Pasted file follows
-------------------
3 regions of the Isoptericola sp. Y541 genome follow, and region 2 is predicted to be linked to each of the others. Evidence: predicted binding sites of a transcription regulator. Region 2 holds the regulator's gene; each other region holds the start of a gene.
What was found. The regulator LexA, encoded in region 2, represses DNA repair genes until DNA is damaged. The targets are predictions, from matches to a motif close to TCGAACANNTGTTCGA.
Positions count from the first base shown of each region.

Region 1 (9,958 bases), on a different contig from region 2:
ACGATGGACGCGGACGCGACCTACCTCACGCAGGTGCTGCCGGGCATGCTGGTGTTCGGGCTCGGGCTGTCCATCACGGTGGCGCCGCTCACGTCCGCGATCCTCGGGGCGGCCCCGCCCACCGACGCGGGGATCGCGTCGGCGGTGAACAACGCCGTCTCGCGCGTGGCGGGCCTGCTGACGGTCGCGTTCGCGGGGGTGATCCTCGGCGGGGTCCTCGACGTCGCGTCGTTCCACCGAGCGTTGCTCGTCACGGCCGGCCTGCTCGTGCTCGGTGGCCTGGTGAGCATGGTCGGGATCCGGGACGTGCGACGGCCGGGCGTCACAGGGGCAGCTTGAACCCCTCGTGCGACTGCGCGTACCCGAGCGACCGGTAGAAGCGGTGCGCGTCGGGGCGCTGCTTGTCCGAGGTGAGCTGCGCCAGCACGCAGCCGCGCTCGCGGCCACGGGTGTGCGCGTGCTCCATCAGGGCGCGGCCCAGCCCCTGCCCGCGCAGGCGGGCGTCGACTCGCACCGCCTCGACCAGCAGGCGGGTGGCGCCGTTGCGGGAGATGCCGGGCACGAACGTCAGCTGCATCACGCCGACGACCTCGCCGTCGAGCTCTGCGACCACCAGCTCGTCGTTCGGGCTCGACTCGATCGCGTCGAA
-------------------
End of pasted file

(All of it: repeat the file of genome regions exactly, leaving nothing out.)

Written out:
3 regions of the Isoptericola sp. Y541 genome follow, and region 2 is predicted to be linked to each of the others. Evidence: predicted binding sites of a transcription regulator. Region 2 holds the regulator's gene; each other region holds the start of a gene.
What was found. The regulator LexA, encoded in region 2, represses DNA repair genes until DNA is damaged. The targets are predictions, from matches to a motif close to TCGAACANNTGTTCGA.
Positions count from the first base shown of each region.

Region 1 (9,958 bases), on a different contig from region 2:
ACGATGGACGCGGACGCGACCTACCTCACGCAGGTGCTGCCGGGCATGCTGGTGTTCGGGCTCGGGCTGTCCATCACGGTGGCGCCGCTCACGTCCGCGATCCTCGGGGCGGCCCCGCCCACCGACGCGGGGATCGCGTCGGCGGTGAACAACGCCGTCTCGCGCGTGGCGGGCCTGCTGACGGTCGCGTTCGCGGGGGTGATCCTCGGCGGGGTCCTCGACGTCGCGTCGTTCCACCGAGCGTTGCTCGTCACGGCCGGCCTGCTCGTGCTCGGTGGCCTGGTGAGCATGGTCGGGATCCGGGACGTGCGACGGCCGGGCGTCACAGGGGCAGCTTGAACCCCTCGTGCGACTGCGCGTACCCGAGCGACCGGTAGAAGCGGTGCGCGTCGGGGCGCTGCTTGTCCGAGGTGAGCTGCGCCAGCACGCAGCCGCGCTCGCGGCCACGGGTGTGCGCGTGCTCCATCAGGGCGCGGCCCAGCCCCTGCCCGCGCAGGCGGGCGTCGACTCGCACCGCCTCGACCAGCAGGCGGGTGGCGCCGTTGCGGGAGATGCCGGGCACGAACGTCAGCTGCATCACGCCGACGACCTCGCCGTCGAGCTCTGCGACCACCAGCTCGTCGTTCGGGCTCGACTCGATCGCGTCGAA